The sun was setting when they crossed into Louisiana, and Delilah sat up straighter when she noticed they were headed not into the city, but toward a marshy, open area that didn’t appear to have a lot of human life around.
“Where are we?” she asked as Chase turned down a dirt road.
“The Louisiana bayou,” he said, chuckling at her wide-eyed expression. “It’s the perfect hideout. A secluded area with lots of marshy water to help hide our scent, and alligators.”
Delilah paled. “You’re joking, right?”
“No, I’m actually quite serious.” The dirt road grew progressively muddier, and Delilah worried more than once that they were going to get stuck in some kind of bog. “You should have rented something with four-wheel drive,” she grumbled as they made it around the final bend. A rustic-looking cabin lay just ahead on a grassy knoll that sloped gently down toward the bayou. Delilah noted a kind of bulkhead made out of piled white stone acted as a barrier between the bayou and the lawn, which probably helped protect the house during high tide, and she was relieved to see no alligators peeking out of the water, though admittedly she probably wouldn’t be the best person to spot them anyway.
Chase pulled up around to the front of the house, then killed the engine and sat back. “Well, here we are,” he said, sounding exhausted, but satisfied.
“Here we are,” Delilah echoed dumbly. “Out in the middle of nowhere, in the Deep South.”
Chase laughed. “You don’t have to sound so put out about it, sweetheart.” He popped the trunk, then opened the door and went around to the back to grab their luggage.
“Whose place is this, anyway?” Delilah asked as she grabbed her own bag from the trunk. She followed him up the front porch steps, which were a little ricketier than she would like, and raised an eyebrow when he fished a set of keys from his pocket. “Well, I guess that rules out the idea that we’re house crashing,” she said dryly.
Chase rolled his eyes. “I’m not that stupid, honey,” he drawled, opening the door. Delilah followed him in, squinting around in the pitch dark – the windows were all boarded up so she couldn’t see a blasted thing. “The place is mine, or at least the house deed proclaims the owner as Sam Dawson, which is the same thing, as far as I’m concerned. So, there’s no need to worry about some family barging in on us in the middle of the night.” He sauntered over to the first window and began unscrewing the board fastened over the glass.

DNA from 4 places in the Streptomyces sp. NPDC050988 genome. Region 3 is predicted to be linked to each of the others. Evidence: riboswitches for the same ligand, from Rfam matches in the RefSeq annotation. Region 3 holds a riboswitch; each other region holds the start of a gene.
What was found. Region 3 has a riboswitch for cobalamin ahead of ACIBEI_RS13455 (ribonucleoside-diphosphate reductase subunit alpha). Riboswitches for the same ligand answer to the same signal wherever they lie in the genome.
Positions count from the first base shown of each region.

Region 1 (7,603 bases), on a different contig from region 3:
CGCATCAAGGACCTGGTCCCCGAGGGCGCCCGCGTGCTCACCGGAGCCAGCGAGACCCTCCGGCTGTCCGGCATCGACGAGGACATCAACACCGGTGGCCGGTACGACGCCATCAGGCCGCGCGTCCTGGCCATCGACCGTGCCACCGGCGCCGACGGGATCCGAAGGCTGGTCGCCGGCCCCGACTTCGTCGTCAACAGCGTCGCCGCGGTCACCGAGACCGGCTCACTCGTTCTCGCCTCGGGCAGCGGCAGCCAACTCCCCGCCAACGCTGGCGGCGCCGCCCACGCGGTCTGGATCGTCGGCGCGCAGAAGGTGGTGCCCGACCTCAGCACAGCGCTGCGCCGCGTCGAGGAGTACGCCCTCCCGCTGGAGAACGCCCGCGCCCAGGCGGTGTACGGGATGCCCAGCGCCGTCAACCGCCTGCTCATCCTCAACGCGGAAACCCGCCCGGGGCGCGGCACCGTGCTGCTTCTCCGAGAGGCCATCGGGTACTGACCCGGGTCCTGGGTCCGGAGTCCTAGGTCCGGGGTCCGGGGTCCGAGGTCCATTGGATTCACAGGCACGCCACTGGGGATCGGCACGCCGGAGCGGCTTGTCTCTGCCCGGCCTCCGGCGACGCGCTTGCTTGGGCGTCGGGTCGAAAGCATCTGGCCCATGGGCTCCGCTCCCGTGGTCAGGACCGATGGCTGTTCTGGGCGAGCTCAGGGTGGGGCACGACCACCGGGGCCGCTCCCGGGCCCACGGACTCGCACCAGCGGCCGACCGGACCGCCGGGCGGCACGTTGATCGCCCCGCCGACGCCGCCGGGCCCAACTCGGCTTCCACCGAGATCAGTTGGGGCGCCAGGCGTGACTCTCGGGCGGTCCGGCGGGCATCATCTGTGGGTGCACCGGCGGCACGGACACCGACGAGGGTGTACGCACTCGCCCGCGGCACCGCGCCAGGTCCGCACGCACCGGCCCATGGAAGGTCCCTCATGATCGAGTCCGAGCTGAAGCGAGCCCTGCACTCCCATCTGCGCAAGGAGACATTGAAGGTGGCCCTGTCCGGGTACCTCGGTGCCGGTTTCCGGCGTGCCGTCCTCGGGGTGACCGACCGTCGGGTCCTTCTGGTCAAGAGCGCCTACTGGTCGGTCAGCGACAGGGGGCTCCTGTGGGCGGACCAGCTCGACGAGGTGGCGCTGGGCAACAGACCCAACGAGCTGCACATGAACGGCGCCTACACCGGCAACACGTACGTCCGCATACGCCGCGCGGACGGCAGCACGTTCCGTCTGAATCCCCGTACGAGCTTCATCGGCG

“I guess you decided to take your retirement plan seriously,” Delilah said, then sighed in relief as the board came off and light spilled in through the window, illuminating a dining area with a medium-sized oval honey oak table and several matching chairs. A thick layer of dust covered it, as well as pretty much everything else Delilah was able to catch sight of, and her fingers itched to pick up a rag and get to work – that is if any rags could be found around here, anyway.
I’ll just use an old t-shirt if I have to.
“Hey.” Chase waved his hand in front of her face to get her attention. “Why don’t you get the rest of these things off while I go ahead and take care of the breaker,” he said. “I pay for electricity around here, so we ought to get the heater going before the evening chill sets in.”
“You mean it actually gets cold around here?” Delilah asked, already moving to the next window. She was eager to see what else was in this house.
“Not as cold as New York, but anywhere from ten to fifty degrees, and I hear tonight’s going to be a cold one.” Chase winked. “I’ll be back in a few.”
Delilah shook her head, then got back to work, her heart already lighter at the prospect of a cleaning project to distract her from her worries.